The writer served as US national economic adviser to Barack Obama and Bill Clinton

US president Joe Biden’s plan for $1.9tn in Covid-19 stimulus has come under attack for being too large. His team has responded by citing a lesson learnt after the 2008 crisis: go big while you can because there is no guarantee that there will be political support later for doing more.

But the financial crisis also teaches us another lesson. Rather than trying to tailor the response to one's best guess of the precise size of today's crisis, go big enough to buy insurance for economic recovery efforts with the recognition that things might go wrong and might already be worse than expected.

First, consider the information Barack Obama had when he was crafting his initial recovery plans. Official gross domestic product numbers showed that the US economy contracted by only minus 0.5 per cent in the third quarter of 2008. The January 2009 first look at fourth-quarter GDP showed the economy contracting at an annual pace of minus 3.8 per cent. Later data was to reveal the hole was much deeper. Third quarter GDP had actually fallen by 2.1 per cent and the fourth quarter saw GDP drop by a dramatic 8.4 per cent — twice as bad as initially projected and the worst quarterly drop in 50 years.

Second, that recession also showed the importance of having enough firepower to overcome unforeseen events. In December 2010, after Obama and then vice-president Biden and Congress added more stimulus relief, US Federal Reserve economists upped their growth forecasts for 2011 to 3.7 per cent and projected 4.4 per cent growth in 2012.

But two unforeseen external events and one self-inflicted wound in 2011 put paid to that optimism. The Arab spring — which began on December 17 2010 — led to a 30 per cent increase in petrol prices, slowing the economy and denting consumer confidence. The March 2011 earthquake, tsunami, and resulting Fukushima nuclear meltdown ended up having a far larger than expected impact on global supply chains. US auto production was particularly hurt, declining in both the second and third quarters of 2011.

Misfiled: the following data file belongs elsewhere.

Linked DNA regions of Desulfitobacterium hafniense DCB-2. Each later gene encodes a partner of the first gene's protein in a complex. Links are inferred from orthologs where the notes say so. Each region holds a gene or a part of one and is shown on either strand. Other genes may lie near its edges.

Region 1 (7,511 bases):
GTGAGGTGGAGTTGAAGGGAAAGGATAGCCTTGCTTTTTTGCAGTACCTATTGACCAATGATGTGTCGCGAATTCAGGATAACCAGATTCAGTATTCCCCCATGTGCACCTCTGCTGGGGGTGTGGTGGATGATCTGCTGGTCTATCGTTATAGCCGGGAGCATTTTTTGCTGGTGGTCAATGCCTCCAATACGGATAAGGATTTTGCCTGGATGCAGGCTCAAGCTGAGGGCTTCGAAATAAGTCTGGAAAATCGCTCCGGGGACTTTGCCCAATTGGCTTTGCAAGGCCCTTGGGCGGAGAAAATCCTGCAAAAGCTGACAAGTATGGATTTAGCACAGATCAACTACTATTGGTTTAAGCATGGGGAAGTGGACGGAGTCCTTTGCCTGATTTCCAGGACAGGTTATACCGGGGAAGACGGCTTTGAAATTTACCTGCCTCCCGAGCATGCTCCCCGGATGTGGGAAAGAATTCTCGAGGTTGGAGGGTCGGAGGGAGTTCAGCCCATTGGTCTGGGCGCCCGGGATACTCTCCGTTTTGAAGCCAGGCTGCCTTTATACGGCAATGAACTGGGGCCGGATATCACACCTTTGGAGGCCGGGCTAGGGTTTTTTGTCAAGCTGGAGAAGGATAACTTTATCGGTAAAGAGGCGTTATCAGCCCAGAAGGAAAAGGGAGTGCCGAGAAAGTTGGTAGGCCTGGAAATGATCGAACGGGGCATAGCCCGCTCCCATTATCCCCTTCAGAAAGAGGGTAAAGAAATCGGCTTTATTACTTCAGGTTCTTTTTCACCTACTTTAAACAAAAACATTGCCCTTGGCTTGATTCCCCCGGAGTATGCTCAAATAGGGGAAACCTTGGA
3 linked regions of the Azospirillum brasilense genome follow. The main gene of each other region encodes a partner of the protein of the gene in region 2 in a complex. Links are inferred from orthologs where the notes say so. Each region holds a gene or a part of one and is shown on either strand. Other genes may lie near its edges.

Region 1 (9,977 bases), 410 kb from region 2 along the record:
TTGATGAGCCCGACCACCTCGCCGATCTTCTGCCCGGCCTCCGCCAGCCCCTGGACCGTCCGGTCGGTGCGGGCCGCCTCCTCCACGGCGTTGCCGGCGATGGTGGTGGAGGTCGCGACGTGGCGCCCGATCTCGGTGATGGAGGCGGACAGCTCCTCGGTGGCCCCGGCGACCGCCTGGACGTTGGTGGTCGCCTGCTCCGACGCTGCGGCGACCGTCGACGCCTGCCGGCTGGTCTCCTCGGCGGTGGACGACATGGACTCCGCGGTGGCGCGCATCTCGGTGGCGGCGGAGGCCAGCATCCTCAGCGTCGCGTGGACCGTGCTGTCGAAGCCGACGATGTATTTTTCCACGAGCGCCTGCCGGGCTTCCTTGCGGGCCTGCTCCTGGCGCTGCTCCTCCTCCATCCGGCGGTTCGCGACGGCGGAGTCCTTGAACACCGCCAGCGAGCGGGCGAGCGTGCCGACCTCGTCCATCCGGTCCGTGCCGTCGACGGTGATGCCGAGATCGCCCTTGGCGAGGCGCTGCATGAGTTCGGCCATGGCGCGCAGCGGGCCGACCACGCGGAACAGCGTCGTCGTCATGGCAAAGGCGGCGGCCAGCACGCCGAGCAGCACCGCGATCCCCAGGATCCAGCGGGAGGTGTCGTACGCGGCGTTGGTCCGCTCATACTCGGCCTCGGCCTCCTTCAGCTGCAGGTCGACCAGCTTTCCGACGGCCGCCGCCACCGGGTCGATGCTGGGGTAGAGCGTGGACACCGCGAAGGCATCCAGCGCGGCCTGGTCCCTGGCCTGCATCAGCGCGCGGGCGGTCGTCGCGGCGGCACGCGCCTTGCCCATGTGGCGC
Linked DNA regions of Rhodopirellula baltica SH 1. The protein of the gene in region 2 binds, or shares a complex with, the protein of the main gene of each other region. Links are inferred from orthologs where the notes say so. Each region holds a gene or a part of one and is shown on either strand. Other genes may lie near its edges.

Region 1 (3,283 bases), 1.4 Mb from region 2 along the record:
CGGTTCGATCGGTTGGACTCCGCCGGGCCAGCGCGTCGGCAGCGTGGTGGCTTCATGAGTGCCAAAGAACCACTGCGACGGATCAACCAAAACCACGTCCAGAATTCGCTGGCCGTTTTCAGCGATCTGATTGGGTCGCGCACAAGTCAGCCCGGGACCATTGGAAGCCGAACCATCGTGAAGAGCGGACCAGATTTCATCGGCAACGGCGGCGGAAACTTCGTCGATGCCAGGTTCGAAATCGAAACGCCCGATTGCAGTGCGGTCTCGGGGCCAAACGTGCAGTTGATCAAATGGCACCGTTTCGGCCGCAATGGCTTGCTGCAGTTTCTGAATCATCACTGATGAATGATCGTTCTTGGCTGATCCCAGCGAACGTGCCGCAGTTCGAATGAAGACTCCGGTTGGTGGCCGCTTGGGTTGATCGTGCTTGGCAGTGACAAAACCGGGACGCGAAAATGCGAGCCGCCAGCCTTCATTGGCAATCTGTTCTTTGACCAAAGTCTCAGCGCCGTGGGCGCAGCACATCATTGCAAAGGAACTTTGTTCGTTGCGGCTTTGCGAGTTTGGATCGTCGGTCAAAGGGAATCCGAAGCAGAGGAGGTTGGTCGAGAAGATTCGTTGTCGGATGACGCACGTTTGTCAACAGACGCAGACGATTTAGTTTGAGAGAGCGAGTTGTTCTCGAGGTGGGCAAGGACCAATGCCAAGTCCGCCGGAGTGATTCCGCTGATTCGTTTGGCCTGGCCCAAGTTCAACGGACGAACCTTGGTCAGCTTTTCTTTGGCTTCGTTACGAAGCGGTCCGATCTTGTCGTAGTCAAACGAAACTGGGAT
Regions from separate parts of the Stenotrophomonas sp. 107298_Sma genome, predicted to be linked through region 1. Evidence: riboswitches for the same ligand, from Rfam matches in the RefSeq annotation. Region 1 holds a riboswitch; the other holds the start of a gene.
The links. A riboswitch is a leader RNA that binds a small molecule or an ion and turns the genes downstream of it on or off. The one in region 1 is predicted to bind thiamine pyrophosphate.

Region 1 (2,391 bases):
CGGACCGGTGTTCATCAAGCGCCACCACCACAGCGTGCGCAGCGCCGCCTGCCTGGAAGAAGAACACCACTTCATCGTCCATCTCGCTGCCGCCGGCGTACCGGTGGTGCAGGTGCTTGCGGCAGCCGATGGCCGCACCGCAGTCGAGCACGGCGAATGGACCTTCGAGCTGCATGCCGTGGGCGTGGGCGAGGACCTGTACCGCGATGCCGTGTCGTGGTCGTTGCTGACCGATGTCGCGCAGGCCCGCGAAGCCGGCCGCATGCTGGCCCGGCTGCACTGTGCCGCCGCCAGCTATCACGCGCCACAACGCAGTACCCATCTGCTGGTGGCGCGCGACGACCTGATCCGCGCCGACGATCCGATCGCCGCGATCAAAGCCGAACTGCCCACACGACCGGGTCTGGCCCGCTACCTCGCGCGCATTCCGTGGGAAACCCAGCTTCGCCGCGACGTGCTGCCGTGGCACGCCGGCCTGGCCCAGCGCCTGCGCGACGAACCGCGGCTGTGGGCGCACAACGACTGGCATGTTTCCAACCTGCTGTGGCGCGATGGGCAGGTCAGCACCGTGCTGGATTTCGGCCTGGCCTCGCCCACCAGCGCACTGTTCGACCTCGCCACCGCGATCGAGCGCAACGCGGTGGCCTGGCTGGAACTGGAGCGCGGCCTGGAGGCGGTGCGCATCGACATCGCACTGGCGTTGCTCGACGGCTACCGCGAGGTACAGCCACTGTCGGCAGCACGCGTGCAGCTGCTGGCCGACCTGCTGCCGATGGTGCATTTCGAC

Making matters worse, in July 2011, Republican congressional leaders refused to increase the “debt ceiling”, which limits total US debt, as they tried to force Obama to make painful budget cuts. This created a global scare that the US was on the brink of defaulting for the first time in history. Consumer confidence ended up declining for eight straight months from February to September. In the end, the first and third quarters of 2011 had negative growth, and total GDP growth for the year was just 1.6 per cent.

There are clear parallels today. Just as 2008 GDP figures underestimated the economic hole Obama inherited, so today’s official US unemployment rate of 6.3 per cent probably undercounts the true labour market pain. Taking into account misclassifications and declining workforce participation, Harvard’s Jason Furman estimates that the realistic unemployment rate is 8.3 per cent, while Heidi Shierholz of the Economic Policy Institute argues for 11 per cent.

Fed governor Lael Brainard says their data reveals the bottom 25 per cent of workers are facing unemployment rates of 20 per cent, similar to the Depression. The last two dismal job reports further raise the spectre that with hindsight we will recognise that the debate over the Biden economic rescue plan should have been assuming an 8-10 per cent unemployment rate.

Beyond unexpected economic events, we also face serious known and unknown risks regarding the pandemic. While widespread vaccine distribution could allow normal economic activity to return, problematic Covid-19 variants could also scramble the best-laid plans.

The US cannot always justify going “big” just to buy insurance against the unexpected. Yet what is unique about this moment is the combination of how high the benefit is of taking out such economic recovery insurance with how inexpensive it would be to purchase.

When dealing with a deeply wounded labour market, the costs of underestimating the hole or getting hit by unexpected negative events are particularly brutal. Long-term unemployment, scarring of young people entering a weak jobs market, and evictions and foreclosures have exceptionally high costs to dignity and long-term economic potential.

At the same time, negative real interest rates mean the cost of financing recovery insurance has never been cheaper. Even after adding more than $2tn in new borrowing in 2020, the US government’s projected net interest payments for 2020-2025 fell by a third to 1.2 per cent of GDP. It should be clear that the risks of taking out too little recovery insurance far outweigh the risks of taking out too much.